As for the language of the Pelasgians, not much is known. If this extended people spoke the same, similar or different languages, it is not known. One thing is known, in the Herodotus’ passage above it is indicated that the “Pelasgian” language was not similar to the Greek language of his time. At the same time, it should be pointed out that the ancient authors do not dwell on the question of the origin of Greek language, the extent of differences between the two languages, if Greek evolved from “Pelasgian” language. On the other hand, twentieth century linguists such as M. Budimir, V. Georgiev, Fr. Lochner-Huttenbach, G. Bonfante, etc. have pointed out that there are connections between the Pelasgian language and the languages that were later identified as Thracian and Illyrian.

In line with the latter observation some have used Albanian language in their effort to decipher writings from the distant past, believing that Albanian language provides a more direct connection than the modern Greek. There were earlier philological and ethnical studies by John Georg Hahn, Franz Bopp, Demetro Camarda, Iakovo Thomopulo and others that dealt with the question of the antiquity of the Albanian language and provided evidence of similarity with the language of earliest inhabitants of the area. More recently, attempts to find a genetic relationship between Albanian language and Pelasgian were made by Z. Mayani (1970) and S. Konda (1964).

But Albanian linguists under the authoritarian regime ruled that Konda’s and Mayani’s work did not adequately follow scientific methodology. This conclusion, due more to their limited knowledge and hesitancy to deal with such a challenging question, and ignored by non-Albanian linguists, has had the effect of relegating the subject as speculative and most of historians have stuck to the view that these ancient writings are in Greek, which is as speculative, if not more.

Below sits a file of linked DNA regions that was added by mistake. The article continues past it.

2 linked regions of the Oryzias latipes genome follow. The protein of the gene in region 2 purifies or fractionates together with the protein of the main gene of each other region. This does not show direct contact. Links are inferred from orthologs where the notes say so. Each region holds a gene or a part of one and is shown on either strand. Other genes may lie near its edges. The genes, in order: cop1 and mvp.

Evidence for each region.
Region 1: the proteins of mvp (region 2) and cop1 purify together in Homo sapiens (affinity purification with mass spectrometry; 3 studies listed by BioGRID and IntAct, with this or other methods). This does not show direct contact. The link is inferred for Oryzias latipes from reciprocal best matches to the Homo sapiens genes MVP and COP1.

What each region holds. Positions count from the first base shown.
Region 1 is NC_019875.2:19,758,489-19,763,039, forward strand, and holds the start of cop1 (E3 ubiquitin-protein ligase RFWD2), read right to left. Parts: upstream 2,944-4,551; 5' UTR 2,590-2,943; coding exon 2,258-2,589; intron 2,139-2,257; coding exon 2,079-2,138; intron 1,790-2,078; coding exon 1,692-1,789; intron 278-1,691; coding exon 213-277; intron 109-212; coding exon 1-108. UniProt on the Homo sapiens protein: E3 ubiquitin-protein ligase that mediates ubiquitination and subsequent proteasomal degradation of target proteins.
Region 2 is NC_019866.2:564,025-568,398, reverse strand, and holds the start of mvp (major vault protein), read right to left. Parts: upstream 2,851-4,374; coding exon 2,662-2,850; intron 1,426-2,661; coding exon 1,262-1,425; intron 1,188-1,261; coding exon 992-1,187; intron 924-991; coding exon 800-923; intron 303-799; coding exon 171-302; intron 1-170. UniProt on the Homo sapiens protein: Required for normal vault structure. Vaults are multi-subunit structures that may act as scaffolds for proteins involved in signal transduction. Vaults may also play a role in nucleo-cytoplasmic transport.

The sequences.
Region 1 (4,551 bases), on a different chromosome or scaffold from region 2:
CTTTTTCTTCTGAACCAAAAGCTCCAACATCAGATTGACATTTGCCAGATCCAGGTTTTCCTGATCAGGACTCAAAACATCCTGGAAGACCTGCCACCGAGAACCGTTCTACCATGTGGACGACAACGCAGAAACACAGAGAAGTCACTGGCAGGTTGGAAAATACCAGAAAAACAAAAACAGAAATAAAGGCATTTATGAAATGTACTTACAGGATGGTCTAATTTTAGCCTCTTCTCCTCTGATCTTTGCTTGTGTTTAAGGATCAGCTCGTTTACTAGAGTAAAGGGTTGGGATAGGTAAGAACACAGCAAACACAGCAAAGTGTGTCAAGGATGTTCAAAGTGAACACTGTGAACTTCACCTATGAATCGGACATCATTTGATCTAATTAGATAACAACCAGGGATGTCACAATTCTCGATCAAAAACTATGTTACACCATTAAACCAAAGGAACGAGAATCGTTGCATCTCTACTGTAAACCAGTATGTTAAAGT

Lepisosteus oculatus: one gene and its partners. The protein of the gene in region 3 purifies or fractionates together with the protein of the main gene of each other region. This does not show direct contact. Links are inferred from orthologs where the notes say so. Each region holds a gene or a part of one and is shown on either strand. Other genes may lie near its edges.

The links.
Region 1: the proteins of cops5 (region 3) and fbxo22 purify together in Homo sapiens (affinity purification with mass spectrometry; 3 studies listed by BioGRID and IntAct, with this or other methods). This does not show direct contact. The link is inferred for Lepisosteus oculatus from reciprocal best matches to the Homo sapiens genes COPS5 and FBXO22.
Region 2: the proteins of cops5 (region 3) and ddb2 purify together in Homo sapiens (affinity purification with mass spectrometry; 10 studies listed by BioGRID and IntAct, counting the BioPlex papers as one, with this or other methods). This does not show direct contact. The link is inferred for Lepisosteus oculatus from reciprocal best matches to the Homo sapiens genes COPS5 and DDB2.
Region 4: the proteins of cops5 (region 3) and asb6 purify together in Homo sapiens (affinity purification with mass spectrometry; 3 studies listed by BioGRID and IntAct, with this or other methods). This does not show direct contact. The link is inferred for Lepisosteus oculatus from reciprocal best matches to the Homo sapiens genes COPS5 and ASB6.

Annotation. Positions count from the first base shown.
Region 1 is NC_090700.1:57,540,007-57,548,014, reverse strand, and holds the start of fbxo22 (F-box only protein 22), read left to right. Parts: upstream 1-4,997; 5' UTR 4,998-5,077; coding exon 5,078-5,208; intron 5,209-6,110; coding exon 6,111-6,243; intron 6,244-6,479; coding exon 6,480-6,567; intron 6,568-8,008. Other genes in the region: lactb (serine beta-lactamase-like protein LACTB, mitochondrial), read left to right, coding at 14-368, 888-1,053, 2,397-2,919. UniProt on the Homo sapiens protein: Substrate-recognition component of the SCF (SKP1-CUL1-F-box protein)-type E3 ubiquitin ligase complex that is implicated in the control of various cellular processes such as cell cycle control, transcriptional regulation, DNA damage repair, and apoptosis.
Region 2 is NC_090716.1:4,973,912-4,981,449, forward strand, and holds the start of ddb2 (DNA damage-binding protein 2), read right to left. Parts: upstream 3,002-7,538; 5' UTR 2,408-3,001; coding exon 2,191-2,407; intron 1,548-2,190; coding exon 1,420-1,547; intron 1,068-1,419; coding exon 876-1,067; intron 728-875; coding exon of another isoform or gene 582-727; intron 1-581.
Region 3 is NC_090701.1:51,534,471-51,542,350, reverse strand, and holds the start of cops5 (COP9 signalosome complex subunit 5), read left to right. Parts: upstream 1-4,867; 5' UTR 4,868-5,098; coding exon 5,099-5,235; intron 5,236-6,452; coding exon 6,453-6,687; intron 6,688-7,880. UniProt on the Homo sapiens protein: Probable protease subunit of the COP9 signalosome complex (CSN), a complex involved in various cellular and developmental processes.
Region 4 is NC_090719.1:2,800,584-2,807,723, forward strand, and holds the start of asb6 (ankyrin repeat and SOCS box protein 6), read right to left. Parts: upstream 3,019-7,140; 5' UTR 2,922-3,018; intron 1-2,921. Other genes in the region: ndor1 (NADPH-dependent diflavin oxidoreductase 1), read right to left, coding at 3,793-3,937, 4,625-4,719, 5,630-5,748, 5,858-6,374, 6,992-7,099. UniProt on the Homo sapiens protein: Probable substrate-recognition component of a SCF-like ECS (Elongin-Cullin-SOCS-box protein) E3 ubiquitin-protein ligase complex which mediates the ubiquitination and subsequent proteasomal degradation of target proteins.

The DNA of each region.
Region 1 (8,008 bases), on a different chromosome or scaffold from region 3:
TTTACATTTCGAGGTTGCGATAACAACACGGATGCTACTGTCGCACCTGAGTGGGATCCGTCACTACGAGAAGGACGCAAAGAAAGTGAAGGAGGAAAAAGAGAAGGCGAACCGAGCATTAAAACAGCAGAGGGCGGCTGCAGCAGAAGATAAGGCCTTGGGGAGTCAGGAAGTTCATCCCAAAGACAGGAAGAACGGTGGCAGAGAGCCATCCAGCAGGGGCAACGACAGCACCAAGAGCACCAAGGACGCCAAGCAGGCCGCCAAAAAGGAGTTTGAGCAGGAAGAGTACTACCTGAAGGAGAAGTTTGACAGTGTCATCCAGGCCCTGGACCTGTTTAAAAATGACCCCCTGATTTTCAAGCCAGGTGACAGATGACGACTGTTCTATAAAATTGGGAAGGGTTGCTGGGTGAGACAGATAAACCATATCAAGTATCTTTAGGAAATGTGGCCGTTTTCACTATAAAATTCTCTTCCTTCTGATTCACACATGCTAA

Their fascinating work is easy to follow, similarities in vocabularies and etymological explanations are convincing. Their observations followed on this line:

“Pelagon” is mentioned by Homer and is said to mean “plak”=old man in Albanian; to explain the loss of “e”, Konda referred to Strabo who indicated that “according to the Malossian and Thesprotian language, that an old woman is called “peliai” and old and an old man is called “pelioi”; thus, p+e+l=pel→pelak=pelag. Stuart Mann would explain the meaning of Zeus: the Albanian word Zot derives from the same root as the Indo-European term for God (*di): “IE *di > Alb. z (> s finally), zot ‘lord’, zojz ‘god of lightning’” (“The Indo-European Consonants in Albanian”). Currently, fascinating work is being presented on the Albanian word etymology which confirms a strong connection between Albanian language and ancient “Greek” (arberiaonline.com: Etimologji e fjaleve…).